Is it possible that not being able to plan the life ahead could lead to mental health issues? Or does trying to plan every detail of a future life cause mental health issues?
Government, parents and teachers share a common conviction (generally speaking) that life should be planned.
For those who are not planners by nature this can feel very preachy, and for many create huge pressure on how they live life each and everyday.
Advertisers pile on the pressure to plan for the life ahead; swallow exam-improving pills, take a 30-years house mortgage, start a family, contribute to a pension, and of course… the all important life insurance policy!
Advertisers tap into fears of inadequacy to sell products that rarely fulfil the promise claimed, and normally require the purchase of a subsequent top-up product. Planning life for advertisers entails having to keep striving for more.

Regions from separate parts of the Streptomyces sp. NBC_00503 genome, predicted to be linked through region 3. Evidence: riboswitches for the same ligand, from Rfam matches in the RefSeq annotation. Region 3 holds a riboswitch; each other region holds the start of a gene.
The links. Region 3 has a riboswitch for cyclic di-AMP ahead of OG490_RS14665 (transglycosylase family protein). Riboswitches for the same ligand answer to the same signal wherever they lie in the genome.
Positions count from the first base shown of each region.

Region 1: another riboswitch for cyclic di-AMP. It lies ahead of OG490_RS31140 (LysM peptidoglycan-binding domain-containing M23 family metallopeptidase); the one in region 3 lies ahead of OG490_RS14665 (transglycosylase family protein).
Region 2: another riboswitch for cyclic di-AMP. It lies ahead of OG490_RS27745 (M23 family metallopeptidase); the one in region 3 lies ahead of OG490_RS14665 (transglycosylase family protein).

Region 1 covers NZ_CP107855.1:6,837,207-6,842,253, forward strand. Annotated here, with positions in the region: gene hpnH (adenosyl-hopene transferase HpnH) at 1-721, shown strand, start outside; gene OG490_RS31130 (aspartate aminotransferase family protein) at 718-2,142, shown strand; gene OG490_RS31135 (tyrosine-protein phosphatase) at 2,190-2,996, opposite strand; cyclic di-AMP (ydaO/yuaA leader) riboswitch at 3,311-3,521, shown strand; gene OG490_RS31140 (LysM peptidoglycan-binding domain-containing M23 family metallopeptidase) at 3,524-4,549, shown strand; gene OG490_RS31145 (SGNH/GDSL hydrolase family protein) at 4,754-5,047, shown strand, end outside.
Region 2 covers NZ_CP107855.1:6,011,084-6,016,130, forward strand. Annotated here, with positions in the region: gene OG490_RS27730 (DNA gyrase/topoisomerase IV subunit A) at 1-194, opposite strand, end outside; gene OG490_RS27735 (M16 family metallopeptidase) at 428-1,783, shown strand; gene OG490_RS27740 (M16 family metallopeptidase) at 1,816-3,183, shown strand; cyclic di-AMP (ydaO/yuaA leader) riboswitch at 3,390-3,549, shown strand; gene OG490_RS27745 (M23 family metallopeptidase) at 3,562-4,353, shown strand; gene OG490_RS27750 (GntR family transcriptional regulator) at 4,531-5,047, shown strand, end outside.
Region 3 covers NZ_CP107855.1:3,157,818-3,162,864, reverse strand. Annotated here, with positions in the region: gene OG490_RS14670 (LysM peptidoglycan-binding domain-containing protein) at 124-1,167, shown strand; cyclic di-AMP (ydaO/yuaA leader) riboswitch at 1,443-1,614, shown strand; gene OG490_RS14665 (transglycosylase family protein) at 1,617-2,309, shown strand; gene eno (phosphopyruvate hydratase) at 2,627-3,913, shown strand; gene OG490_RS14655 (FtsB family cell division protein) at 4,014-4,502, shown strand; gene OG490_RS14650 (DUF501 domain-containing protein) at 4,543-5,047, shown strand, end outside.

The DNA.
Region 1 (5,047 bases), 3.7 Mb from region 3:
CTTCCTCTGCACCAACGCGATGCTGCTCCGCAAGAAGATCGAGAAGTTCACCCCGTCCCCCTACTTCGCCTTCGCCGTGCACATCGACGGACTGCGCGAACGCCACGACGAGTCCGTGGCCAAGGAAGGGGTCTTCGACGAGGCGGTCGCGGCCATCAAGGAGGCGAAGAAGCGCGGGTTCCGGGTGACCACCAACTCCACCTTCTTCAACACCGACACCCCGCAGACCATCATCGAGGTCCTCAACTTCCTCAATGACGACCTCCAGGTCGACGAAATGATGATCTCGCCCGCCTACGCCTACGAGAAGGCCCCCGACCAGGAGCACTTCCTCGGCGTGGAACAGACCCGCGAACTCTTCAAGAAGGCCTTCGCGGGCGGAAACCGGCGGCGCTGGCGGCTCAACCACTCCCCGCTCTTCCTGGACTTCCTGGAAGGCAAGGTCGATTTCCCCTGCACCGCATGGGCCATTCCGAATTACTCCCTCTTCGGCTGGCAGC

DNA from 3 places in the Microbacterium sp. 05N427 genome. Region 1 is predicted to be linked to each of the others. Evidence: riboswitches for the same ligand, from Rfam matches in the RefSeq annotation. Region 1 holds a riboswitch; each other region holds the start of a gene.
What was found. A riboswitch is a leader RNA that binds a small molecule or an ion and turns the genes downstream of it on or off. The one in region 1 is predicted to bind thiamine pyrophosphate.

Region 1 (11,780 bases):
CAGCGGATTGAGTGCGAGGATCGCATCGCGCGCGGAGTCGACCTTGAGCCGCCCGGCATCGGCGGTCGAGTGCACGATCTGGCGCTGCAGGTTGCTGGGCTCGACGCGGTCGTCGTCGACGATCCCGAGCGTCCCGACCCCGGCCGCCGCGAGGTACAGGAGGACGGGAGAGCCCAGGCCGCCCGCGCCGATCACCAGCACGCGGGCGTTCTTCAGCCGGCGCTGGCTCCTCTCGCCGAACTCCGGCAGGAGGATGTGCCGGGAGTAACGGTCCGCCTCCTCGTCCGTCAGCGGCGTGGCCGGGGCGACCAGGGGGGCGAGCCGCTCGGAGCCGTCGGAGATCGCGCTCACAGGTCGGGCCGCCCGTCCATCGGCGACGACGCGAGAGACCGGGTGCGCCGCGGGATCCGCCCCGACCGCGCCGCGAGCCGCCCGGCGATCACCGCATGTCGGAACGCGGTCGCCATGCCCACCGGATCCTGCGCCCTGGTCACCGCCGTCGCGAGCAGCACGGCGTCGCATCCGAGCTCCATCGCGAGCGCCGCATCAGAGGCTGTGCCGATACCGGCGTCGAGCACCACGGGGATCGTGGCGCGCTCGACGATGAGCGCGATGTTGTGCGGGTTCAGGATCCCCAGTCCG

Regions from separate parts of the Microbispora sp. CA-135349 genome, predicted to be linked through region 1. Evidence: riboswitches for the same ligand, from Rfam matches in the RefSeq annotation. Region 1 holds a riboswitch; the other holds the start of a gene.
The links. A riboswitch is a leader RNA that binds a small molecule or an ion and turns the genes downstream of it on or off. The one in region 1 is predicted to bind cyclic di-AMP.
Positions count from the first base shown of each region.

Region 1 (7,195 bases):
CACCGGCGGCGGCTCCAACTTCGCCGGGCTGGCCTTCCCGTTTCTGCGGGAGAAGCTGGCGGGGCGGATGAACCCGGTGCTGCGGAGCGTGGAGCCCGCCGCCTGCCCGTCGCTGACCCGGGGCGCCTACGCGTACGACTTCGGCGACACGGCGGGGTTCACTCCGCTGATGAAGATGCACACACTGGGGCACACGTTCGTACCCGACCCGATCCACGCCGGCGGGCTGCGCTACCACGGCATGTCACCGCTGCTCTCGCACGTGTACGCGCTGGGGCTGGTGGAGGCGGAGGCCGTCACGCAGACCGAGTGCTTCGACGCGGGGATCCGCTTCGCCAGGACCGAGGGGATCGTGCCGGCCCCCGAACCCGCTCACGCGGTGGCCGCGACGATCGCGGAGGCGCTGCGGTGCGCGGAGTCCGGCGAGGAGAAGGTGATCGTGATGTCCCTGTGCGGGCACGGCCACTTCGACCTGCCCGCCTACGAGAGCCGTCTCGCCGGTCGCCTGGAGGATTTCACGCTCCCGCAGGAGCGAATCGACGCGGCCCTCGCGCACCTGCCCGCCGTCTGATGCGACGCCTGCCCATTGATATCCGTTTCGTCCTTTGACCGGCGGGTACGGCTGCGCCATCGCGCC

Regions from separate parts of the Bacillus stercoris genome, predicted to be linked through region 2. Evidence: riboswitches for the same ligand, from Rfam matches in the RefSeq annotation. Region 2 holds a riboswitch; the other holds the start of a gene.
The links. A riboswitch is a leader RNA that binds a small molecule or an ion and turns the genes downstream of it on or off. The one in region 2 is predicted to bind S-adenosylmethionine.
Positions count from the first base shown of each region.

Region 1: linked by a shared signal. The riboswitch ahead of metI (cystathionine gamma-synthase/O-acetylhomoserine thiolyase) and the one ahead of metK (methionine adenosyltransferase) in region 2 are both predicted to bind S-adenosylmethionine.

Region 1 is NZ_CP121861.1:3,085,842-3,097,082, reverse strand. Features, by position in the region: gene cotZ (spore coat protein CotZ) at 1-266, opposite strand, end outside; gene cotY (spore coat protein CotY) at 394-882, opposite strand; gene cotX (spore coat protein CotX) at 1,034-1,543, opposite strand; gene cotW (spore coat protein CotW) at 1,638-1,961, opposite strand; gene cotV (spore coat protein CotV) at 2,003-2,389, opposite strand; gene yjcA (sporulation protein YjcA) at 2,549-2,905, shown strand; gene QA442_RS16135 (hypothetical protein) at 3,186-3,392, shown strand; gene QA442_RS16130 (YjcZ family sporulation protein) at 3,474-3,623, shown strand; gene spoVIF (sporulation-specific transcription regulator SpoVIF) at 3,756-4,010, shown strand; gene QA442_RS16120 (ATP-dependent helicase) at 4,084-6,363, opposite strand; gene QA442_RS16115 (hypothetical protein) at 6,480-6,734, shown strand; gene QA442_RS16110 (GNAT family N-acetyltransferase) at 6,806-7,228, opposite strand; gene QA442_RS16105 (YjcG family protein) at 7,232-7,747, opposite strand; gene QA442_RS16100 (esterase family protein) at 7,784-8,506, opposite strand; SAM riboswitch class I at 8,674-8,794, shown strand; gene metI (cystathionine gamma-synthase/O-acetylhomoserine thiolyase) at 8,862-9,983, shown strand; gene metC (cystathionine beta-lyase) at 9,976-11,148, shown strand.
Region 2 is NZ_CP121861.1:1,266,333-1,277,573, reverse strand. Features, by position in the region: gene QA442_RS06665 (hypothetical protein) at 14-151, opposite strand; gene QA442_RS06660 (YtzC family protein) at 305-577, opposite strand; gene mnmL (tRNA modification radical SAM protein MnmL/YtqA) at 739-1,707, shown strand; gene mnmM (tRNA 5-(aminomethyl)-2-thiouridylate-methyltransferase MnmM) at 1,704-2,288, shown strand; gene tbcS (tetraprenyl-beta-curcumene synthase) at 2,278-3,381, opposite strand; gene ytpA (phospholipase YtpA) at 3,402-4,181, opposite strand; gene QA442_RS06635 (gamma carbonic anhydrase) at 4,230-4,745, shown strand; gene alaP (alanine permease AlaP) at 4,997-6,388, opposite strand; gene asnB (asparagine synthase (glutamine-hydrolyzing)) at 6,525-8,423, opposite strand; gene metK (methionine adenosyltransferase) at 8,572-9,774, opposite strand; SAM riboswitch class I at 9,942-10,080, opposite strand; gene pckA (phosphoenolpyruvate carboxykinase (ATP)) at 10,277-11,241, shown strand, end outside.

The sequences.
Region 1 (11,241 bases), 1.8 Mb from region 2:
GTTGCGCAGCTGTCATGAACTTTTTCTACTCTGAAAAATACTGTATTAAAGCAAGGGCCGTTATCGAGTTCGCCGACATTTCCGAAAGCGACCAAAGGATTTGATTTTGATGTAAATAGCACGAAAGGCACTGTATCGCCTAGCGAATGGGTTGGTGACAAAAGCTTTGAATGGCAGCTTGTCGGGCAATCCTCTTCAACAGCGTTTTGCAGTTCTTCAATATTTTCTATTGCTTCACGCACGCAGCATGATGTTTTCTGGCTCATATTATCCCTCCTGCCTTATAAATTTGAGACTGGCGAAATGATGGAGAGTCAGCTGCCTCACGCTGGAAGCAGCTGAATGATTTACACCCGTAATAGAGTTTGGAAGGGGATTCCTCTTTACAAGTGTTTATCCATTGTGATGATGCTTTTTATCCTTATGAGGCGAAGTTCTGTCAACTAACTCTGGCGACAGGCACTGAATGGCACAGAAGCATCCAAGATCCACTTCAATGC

Capitalism Builds A Better Future?
Some elder people in the UK will say, and can demonstrate, a life planned is a life that is better. Others will point to regret or how life did not turn out as they intended, sometimes leading to a sanguine acceptance or deep bitterness. (Also see Brexit post for more on this)
Capitalism, the system under which we all slave, relies heavily on people buying into a better future, generally defining ‘better’ as some material gain such as a new phone, sofa, car or house.
Life Is Haphazard
Life by its very nature is haphazard. The amount of variables all living creatures need to negotiate everyday makes it none other. It is possible to plan for an accident although the consequences of breaking a leg could be beyond anything that can actually be imagined when it happens.
So if planning the future is paramount to living a happy, fulfilling life, when things go wrong what impact does it have on the mental capacity of an individual?
Part of Haphazard Business is to (unscientifically) examine through conversation and posts here, whether pressure to plan long-term for the future is contributing to the rise in mental health issues across Britain.